At BLI, everyone is thought of as an investor – all are invited to 'invest' or 'pour out' their lives, work, talents, and leadership in service of the mission. As such, learning the 'discipline' of money – from savings and accounting to loans and repayments – is a central aspect of BLI’s curriculum. 

 

Here, BLI’s SACCO (Savings and Credit Cooperative Organization) is especially important. From whatever proceeds the Caretakers earn from their gardens, they save a percentage in the SACCO, which also provides students and graduates with small loans for seeds and equipment. After graduation, Caretakers retain their membership in the SACCO and have access to their savings and loans. This capital is a vital resource for graduates as they transition to building farms of their own.


At BLI, everyone is thought of as an investor – all are invited to 'invest' or 'pour out' their lives, work, talents, and leadership in service of the mission.

For Fr Emmanuel, the most promising aspect of the SACCO is its focus on participatory funding. Caretakers are involved both in funding the SACCO (each according to their capacity), and in making decisions about its investments. Developing a culture and practice of financial cooperatives is essential for ensuring that the poor have access to land, labor, and lodging, as noted by Pope Francis.

 

BLI is in the early stages of making the SACCO accessible to individual and institutional investors who are interested in boosting its capacity. Such investment would help expand the SACCO’s reach and would also build a small endowment in support of BLI’s programs.

 

Investing for the long haul

As BLI continues to develop, Fr Emmanuel thinks of investing in three ways. First, as a means of bringing new institutions to fruition: 'We are investing for the long haul,' he says. As such, the BLI campus features well-crafted dormitories, classrooms, and gathering spaces constructed by local masons. 'It is only through institutions,' he says, 'that we are able to ensure the future.'

 

'Long haul' investing, like education and agriculture, requires a patient trust that 'return' will show itself in time. It also involves a broader understanding of return, one that is more holistic and considers dimensions beyond purely financial benchmarks. The return of BLI’s investment in the land and the surrounding community will unfold over generations.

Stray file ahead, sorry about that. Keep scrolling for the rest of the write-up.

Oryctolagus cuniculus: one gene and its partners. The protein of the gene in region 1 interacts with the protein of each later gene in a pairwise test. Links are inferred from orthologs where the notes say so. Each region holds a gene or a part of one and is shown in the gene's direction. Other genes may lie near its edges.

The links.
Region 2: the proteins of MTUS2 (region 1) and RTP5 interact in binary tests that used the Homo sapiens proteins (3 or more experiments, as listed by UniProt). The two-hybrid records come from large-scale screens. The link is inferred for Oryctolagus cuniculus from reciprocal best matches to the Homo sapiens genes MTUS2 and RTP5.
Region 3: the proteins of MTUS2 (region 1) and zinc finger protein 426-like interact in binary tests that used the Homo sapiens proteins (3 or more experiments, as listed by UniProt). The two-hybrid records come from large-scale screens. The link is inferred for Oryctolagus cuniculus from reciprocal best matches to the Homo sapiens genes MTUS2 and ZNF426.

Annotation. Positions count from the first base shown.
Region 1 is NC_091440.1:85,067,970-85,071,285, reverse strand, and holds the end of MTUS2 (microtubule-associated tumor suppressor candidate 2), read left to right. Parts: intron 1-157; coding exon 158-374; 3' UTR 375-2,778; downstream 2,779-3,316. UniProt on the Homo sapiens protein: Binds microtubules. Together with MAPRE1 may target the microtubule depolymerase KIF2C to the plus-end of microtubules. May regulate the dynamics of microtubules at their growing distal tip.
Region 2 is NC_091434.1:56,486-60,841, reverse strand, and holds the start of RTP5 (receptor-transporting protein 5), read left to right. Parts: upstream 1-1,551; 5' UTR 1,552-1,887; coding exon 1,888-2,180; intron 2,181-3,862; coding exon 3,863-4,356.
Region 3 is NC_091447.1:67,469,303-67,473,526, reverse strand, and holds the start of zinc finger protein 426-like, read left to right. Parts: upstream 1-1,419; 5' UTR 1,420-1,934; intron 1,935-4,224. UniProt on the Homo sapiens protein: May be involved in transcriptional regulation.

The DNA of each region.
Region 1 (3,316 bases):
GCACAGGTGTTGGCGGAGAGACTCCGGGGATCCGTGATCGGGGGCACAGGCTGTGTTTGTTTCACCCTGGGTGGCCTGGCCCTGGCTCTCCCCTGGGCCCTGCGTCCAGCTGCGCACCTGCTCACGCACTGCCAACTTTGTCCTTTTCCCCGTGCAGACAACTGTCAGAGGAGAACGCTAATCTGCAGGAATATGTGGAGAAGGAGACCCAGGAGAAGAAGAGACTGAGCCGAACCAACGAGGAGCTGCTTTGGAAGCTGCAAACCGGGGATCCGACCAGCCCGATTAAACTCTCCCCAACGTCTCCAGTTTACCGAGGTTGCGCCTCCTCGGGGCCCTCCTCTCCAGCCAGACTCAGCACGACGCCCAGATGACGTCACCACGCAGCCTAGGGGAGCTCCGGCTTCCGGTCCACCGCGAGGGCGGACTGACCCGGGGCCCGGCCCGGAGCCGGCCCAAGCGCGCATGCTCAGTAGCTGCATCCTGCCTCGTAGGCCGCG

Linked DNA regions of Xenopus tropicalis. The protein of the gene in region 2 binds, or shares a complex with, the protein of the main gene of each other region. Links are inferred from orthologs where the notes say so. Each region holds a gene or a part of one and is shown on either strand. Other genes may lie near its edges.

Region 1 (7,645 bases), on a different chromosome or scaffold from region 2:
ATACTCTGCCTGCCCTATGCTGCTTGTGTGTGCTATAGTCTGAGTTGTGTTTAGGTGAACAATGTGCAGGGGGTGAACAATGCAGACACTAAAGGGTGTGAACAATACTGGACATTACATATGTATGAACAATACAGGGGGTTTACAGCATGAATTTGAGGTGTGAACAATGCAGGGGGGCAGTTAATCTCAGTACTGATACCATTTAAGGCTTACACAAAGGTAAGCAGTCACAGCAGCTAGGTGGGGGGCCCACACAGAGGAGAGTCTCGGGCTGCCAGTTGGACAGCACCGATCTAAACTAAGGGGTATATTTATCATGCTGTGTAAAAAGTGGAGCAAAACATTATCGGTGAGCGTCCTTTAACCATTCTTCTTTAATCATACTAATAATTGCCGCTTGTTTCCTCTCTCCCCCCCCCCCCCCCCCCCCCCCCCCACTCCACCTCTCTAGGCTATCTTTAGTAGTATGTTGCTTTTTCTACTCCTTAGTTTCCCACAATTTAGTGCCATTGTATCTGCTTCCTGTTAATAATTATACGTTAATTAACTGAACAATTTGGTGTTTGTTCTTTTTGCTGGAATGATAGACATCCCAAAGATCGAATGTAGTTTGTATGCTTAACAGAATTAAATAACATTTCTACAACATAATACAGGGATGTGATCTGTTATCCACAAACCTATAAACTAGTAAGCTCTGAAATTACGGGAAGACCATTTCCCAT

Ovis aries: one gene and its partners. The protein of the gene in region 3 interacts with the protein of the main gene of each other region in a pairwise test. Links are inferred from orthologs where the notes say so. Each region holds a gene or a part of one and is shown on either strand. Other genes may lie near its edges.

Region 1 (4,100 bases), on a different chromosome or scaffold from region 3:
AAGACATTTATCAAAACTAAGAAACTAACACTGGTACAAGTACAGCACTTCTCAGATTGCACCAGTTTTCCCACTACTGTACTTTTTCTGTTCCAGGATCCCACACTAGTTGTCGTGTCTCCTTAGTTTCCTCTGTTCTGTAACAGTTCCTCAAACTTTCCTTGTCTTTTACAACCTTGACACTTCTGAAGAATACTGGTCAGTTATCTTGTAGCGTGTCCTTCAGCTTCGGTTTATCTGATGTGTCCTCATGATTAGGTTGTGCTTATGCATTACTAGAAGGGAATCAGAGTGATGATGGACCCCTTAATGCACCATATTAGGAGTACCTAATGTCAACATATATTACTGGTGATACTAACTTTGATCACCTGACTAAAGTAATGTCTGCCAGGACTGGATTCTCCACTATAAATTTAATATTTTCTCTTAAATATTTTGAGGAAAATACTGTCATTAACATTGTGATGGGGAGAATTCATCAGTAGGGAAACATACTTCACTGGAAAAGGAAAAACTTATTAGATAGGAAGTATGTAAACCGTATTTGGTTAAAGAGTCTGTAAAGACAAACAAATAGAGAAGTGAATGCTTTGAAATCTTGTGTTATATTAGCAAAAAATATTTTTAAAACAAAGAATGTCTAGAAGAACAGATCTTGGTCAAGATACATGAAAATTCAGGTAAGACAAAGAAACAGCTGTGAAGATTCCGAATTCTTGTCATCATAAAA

Second, for Fr Emmanuel, investing is a means of putting our faith in the poor, of enabling the poor to assume control of their lives, and in this, their full dignity and potential.


And third, he conceptualises investing in well-designed programs as a way of building bridges toward a new future. He cites Pope Francis’s words in Fratelli Tutti 186:

'If you help a poor woman cross the river, that is an act of charity, and it is commendable. But it is even more commendable if you build a bridge.' Building bridges, he remarks, is even more challenging than feeding the poor. 

 

Addressing the ecological crisis

As he reflects on the mission of BLI, Fr Emmanuel focuses on challenging our existing economic narratives: 'Addressing the ecological crisis requires us to think that current economic models are also contributing to the crises that we find ourselves in.'

 

'Money is a detail,' he says. 'An important detail, yes! But a detail.' Here, he expresses the idea that money should always be at the service of mission. 

 

The invitation of Laudato Si’, Fr Emmanuel emphasises, is to live a simpler lifestyle. Again, it is the invitation to convert: our minds, our hearts, our hands. 'The change is about us,' he says. 'It’s not just about, where do we need to invest?'


Click to watch the full video with Fr Emmanuel.


And here lies the challenge of the ecological crisis: 

 

'It requires conversion! Pope Francis says it. But people don't want to hear it. Because we’re thinking so much from a technocratic paradigm. We think we can engineer our way through, either just new technology or smart investment. All of those are important. But there is that kind of component as well, of living Laudato Si’, each one of us. We cannot skirt around that call to conversion. It makes it more difficult. But also a journey.'



For more about the work of Bethany Land Institute, visit bethanylandinstitute.org.